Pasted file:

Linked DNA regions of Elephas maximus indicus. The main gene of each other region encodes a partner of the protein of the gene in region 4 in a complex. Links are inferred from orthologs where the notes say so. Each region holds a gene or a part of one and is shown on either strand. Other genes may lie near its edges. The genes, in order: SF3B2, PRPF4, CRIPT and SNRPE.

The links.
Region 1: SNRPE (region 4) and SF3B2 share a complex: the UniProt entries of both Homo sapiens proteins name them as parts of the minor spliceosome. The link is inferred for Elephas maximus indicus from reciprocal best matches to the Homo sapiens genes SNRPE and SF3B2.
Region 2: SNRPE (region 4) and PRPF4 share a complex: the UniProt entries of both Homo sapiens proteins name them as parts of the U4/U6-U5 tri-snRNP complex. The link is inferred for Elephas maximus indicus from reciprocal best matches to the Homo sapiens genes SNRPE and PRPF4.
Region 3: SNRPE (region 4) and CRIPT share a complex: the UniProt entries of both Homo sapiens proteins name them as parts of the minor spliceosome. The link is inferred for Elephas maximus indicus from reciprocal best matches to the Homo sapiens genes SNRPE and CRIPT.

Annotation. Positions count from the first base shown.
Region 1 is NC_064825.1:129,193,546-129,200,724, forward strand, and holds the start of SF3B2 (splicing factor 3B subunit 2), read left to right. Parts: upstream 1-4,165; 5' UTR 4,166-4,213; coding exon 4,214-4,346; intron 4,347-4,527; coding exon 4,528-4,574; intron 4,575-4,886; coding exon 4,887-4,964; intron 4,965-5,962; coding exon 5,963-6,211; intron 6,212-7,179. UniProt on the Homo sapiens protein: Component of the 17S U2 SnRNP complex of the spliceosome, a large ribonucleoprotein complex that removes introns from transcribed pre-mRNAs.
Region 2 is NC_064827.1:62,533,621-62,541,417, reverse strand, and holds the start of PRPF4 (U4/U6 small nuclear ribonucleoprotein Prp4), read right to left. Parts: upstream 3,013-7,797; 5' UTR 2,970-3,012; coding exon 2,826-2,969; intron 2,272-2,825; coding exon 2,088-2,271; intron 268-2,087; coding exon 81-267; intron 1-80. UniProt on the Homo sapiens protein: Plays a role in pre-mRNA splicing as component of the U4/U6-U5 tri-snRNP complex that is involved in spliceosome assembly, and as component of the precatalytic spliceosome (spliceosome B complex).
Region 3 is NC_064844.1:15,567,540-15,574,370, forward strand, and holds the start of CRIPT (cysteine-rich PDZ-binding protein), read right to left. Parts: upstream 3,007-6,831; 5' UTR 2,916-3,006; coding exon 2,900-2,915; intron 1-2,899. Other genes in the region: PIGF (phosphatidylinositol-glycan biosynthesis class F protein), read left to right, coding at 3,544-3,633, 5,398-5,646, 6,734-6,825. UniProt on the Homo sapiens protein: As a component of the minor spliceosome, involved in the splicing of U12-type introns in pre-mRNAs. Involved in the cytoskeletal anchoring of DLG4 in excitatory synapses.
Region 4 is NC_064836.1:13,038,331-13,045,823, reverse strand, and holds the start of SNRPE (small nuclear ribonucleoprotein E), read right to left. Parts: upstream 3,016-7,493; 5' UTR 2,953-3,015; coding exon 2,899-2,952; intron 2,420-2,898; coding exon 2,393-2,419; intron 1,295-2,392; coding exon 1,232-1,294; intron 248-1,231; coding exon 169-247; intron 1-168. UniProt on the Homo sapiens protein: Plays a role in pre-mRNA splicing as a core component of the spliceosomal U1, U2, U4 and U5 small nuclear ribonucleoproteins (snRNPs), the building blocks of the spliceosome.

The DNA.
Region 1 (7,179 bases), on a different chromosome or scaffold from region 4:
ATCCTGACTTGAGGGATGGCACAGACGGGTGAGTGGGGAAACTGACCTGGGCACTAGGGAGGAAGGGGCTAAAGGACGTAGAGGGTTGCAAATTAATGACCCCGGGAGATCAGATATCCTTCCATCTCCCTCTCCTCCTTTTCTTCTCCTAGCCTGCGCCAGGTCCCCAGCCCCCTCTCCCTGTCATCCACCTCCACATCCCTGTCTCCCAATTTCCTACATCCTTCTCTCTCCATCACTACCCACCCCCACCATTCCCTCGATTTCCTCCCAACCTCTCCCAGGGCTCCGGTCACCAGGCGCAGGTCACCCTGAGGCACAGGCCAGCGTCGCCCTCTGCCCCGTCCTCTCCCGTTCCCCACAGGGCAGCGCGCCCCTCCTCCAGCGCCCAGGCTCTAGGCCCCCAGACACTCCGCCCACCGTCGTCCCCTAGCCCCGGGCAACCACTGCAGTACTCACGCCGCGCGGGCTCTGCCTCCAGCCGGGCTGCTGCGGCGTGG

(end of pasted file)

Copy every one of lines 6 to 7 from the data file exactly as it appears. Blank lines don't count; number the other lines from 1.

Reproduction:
Annotation. Positions count from the first base shown.
Region 1 is NC_064825.1:129,193,546-129,200,724, forward strand, and holds the start of SF3B2 (splicing factor 3B subunit 2), read left to right. Parts: upstream 1-4,165; 5' UTR 4,166-4,213; coding exon 4,214-4,346; intron 4,347-4,527; coding exon 4,528-4,574; intron 4,575-4,886; coding exon 4,887-4,964; intron 4,965-5,962; coding exon 5,963-6,211; intron 6,212-7,179. UniProt on the Homo sapiens protein: Component of the 17S U2 SnRNP complex of the spliceosome, a large ribonucleoprotein complex that removes introns from transcribed pre-mRNAs.